Did you know that you can instantly calculate in your head the number of years that a quantity will double in, given its annual rate of growth?

Picture yourself in a conference or discussion where, for example, someone says that salaries in India are growing at an annual rate of 12% and you can say in a heartbeat “but that means salaries in India will double in about 6 years!”

As people wonder at your brilliance, you can pat yourself on the back for having learned “The Rule of 72.” No one need know that all you did was to divide 72 by 12, the annual growth rate, to arrive at 6, the approximate number of years in which the salaries would double.

I learned this trick, oddly enough, through a footnote in a high school economics textbook (Economics, by Lipsey and Steiner, now in its 13^{th} edition). I was under the impression that everyone was in on this trick. However, I’ve come to realize that it is not as widely known as I expected. I decided to share it with my readership as a reward for your interest in my blog so that you, too, can amaze friends and colleagues.

In summary, here’s a table showing the number of years in which something will double, for annual growth rates ranging from 1% to 20%. All you need to do is divide 72 by the annual growth rate.

You will notice that most of the numbers in the “years to double” column are whole numbers, not fractions. This is why the Rule of 72 is so useful. In most cases, the division is very simple, since 72 has so many factors (2, 3, 4, 6, 8, 9, etc.).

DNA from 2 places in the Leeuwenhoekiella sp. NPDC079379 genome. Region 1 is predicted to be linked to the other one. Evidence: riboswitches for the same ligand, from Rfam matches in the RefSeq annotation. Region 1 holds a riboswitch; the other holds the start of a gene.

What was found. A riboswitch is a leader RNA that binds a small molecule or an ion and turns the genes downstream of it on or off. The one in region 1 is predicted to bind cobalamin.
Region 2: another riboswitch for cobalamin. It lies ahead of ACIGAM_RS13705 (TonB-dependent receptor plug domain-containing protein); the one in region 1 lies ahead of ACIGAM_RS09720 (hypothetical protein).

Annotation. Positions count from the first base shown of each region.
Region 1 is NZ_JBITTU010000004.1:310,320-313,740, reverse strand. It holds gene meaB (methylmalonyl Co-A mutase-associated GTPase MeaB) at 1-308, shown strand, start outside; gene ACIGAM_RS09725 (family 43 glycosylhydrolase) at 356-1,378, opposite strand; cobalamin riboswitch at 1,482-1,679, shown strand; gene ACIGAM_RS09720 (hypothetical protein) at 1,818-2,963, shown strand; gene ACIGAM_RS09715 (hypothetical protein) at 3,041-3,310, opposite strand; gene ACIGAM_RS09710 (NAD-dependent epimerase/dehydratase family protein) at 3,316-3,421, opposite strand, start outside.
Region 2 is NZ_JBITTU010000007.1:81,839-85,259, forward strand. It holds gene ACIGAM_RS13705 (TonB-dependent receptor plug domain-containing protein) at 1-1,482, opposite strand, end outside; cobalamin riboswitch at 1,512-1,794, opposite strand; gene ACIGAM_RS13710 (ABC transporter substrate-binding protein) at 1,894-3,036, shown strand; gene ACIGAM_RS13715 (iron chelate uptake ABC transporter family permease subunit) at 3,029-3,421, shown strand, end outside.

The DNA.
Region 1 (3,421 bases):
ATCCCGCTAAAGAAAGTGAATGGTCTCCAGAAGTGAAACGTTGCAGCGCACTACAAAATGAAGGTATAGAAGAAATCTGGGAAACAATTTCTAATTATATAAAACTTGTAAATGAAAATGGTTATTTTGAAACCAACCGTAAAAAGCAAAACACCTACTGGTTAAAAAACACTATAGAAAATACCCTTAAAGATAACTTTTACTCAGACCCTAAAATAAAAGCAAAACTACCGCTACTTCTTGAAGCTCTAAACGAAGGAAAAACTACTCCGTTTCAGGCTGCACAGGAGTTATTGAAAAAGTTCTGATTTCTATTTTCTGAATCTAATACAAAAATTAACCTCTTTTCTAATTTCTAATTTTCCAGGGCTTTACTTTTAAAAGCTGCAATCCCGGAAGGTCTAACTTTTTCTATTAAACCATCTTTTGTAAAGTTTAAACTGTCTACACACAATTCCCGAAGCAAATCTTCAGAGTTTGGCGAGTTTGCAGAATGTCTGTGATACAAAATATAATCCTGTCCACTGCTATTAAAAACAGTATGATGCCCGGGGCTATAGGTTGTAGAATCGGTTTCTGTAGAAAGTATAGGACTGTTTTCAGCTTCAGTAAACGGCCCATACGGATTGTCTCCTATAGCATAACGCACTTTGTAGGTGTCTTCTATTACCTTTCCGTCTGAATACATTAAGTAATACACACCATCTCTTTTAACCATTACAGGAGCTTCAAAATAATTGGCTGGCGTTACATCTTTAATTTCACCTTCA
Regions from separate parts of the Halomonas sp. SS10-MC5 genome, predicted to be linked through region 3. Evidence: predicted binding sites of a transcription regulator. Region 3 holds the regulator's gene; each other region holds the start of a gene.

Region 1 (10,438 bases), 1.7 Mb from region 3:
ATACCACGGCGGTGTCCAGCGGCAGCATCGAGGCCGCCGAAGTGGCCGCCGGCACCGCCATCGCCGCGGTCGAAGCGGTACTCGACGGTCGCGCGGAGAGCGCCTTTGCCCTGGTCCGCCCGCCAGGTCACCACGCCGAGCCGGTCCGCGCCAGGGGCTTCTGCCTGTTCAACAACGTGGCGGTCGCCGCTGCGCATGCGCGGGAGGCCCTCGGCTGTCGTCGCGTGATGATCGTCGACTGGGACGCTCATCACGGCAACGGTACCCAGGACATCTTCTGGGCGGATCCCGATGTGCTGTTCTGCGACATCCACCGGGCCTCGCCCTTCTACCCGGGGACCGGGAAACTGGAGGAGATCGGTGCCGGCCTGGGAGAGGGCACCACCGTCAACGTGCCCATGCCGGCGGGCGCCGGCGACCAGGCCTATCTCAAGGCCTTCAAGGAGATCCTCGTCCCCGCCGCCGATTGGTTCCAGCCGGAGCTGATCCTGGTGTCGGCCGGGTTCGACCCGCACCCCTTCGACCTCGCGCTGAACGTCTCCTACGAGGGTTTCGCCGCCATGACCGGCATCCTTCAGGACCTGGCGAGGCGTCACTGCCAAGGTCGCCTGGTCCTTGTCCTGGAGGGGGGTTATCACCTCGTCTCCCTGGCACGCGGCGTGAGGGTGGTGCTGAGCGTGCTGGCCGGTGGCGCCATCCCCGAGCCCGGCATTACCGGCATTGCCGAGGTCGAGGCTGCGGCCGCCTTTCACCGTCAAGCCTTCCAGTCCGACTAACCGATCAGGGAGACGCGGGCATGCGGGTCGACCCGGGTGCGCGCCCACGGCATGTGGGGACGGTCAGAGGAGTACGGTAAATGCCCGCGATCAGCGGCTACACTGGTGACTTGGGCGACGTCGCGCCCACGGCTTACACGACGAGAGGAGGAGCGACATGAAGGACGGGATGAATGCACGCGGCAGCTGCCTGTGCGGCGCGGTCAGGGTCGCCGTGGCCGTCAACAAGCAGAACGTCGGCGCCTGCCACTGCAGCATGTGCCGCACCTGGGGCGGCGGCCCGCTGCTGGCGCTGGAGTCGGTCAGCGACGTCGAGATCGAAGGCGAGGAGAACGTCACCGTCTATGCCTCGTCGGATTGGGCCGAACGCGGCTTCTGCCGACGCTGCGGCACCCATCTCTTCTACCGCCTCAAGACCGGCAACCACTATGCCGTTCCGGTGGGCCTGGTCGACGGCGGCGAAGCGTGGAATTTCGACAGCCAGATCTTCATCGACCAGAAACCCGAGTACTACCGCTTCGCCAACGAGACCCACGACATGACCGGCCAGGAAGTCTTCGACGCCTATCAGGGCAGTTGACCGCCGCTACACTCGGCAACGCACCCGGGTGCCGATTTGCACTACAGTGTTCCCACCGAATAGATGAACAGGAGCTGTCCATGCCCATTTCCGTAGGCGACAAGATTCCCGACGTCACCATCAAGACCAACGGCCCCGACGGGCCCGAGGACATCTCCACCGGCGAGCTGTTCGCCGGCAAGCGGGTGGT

Many users of the Rule of 72 don’t know that it should really be The Rule of 69. We use 72 because of this neat feature of easy divisibility. You wouldn’t appear so sharp if you had to calculate 69 divided by 12 in your head, for example.

Why does The Rule of 72 work? It has to do with certain properties of natural logarithms. For those who are interested, here is the story.

We start with the formula for compound interest:

FV = PV (1+r)^n

Where *FV* is the future value, *PV* is the present value, *r* is the annual interest rate (or annual rate of growth for our purposes) and *n* is the number of periods. In our example a period is a year. Knowing that the future value is twice the present value, the equation reduces to:

2 . *PV *= *PV* (1+*r*)^*n*

This in turn reduces to

2 = (1+*r*)^*n*

Taking natural logarithms on both sides of the equation, we get

ln [2] = ln [(1+*r*)^*n*]

Since we know from the properties of logarithms that ln a^b = b . ln a, and that the natural logarithm of 2 is approximately equal to 0.69, the equation reduces to

0.69 = *n* . ln (1+*r*)

Isolating n on the left hand side of the equation gives us

*n* = 0.69/ ln (1+*r*)

Now we take advantage of another property of natural logarithms, i.e., ln (1+r) is approximately equal to r when r is relatively small, to get

*n* = 0.69/*r*

Since .69 is not so nice to divide into (as discussed above), we replace it with .72 and then multiply numerator and denominator by 100 so we are dealing with whole numbers and the interest rate r can b expressed as a percentage rather than a decimal value.

*n*=72/*r*

Remember that this is an approximation. If you do the actual math using the compound interest formula you will get the exact answer. However, for most purposes, the Rule of 72 should work just fine. Enjoy!

Nice one Amit. Enjoyed reading it and makes an interesting thumb rule.

Thanks